Declaration of Principles

    The Socialist Party of Great Britain holds:
    1. That society as at present constituted is based upon the ownership of the means of living (i.e. land, factories, railways, etc.) by the capitalist or master class, and the consequent enslavement of the working class, by whose labour alone wealth is produced.
    2. That in society, therefore, there is an antagonism of interests, manifesting itself as a class struggle between those who possess but do not produce and those who produce but do not possess.
    3. That this antagonism can be abolished only by the emancipation of the working class from the domination of the master class, by the conversion into the common property of society of the means of production and distribution, and their democratic control by the whole people.
    4. That as in the order of social evolution the working class is the last class to achieve its freedom, the emancipation of the working class will involve the emancipation of all mankind, without distinction of race or sex.
    5. That this emancipation must be the work of the working class itself.
    6. That as the machinery of government, including the armed forces of the nation, exists only to conserve the monopoly by the capitalist class of the wealth taken from the workers, the working class must organize consciously and politically for the conquest of the powers of government, national and local, in order that this machinery, including these forces, may be converted from an instrument of oppression into the agent of emancipation and the overthrow of privilege, aristocratic and plutocratic.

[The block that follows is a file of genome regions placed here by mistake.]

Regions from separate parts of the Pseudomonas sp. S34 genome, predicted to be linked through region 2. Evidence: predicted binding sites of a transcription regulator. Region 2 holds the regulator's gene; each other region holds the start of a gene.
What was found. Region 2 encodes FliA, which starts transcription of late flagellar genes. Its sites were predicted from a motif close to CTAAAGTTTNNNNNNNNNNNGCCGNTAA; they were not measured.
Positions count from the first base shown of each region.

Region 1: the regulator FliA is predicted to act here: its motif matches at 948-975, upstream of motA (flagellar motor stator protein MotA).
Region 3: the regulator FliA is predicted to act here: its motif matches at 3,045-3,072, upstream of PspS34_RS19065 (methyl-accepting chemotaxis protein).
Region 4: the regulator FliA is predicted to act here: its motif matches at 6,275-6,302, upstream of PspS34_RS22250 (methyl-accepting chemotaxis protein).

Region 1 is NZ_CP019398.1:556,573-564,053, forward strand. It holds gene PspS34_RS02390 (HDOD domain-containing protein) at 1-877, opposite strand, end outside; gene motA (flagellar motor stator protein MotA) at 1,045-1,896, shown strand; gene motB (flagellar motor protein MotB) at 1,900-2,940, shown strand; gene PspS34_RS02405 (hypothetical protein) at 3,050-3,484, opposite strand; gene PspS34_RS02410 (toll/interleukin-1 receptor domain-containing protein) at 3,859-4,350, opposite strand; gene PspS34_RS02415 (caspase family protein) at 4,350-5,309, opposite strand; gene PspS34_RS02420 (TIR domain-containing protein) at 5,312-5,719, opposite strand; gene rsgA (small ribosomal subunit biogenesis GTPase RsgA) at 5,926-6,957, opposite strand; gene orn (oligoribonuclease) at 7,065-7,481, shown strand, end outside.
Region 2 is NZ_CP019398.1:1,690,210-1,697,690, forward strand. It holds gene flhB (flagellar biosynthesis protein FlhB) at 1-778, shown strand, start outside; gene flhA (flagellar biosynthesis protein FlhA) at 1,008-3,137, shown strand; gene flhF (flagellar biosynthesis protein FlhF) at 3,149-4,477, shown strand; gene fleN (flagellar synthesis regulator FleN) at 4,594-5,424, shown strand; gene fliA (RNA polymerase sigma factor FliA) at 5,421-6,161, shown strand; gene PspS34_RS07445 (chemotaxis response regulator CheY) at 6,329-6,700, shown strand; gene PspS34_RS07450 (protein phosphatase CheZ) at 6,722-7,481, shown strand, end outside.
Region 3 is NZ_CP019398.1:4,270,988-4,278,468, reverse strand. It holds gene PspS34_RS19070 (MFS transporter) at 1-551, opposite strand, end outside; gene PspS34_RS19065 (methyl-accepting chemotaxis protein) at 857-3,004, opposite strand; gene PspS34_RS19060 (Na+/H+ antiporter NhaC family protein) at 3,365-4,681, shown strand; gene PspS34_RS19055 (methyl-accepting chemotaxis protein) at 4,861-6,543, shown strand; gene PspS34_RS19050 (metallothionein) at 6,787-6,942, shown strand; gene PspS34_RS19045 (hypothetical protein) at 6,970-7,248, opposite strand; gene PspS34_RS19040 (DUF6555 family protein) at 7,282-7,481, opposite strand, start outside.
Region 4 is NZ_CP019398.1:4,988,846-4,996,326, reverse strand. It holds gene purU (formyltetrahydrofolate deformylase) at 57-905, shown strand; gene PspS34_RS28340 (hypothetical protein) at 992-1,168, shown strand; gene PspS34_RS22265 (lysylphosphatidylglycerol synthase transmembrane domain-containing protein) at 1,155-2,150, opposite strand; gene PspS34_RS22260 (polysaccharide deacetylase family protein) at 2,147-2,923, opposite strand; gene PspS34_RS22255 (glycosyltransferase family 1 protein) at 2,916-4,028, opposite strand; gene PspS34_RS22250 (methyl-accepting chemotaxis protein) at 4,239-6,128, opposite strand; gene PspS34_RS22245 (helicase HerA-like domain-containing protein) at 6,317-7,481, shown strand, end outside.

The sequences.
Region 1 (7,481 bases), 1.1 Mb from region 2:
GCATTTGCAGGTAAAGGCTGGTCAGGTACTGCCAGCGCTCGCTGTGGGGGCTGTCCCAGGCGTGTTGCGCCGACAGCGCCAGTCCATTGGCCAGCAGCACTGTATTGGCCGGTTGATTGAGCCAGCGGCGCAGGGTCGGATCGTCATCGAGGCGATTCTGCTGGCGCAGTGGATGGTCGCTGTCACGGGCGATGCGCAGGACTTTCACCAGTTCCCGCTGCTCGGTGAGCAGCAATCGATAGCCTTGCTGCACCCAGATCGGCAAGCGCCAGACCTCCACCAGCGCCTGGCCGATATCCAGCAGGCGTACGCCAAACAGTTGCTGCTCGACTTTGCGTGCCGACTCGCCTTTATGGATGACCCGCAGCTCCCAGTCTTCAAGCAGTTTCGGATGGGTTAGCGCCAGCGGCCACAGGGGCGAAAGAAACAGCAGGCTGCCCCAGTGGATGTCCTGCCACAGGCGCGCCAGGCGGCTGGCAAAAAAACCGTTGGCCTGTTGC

7. That as all political parties are but the expression of class interests, and as the interest of the working class is diametrically opposed to the interests of all sections of the master class, the party seeking working class emancipation must be hostile to every other party.
    8. The Socialist Party of Great Britain, therefore, enters the field of political action determined to wage war against all other political parties, whether alleged labour or avowedly capitalist, and calls upon the members of the working class of this country to muster under its banner to the end that a speedy termination may be wrought to the system which deprives them of the fruits of their labour, and that poverty may give place to comfort, privilege to equality, and slavery to freedom.

    1. Yes, the emotional TV show style of remembrance turns me off too…heart on sleeve stuff always does as it bears no relationship to being usually dirty, cold, hungry and damned uncomfortable and then being required to do something unpleasantly active.
      I wouldnot dream of binning the SPGB declaration…it’s a fine piece of work and people should have the chance to read it.

  10. Terrific post, expressing what we should all feel. My natural inclination is always to work together and co-operatively, to not just tolerate difference but accept it. Just now though there doesn’t seem to be a safe haven and as you point out, too few people seem interested in creating a universal one.

    1. I find it so depressing that we seem to be so tribal…and so spiteful. I have been horrified by the depths to which people are happy to reveal that they have sunk in the Leave – Remain situation.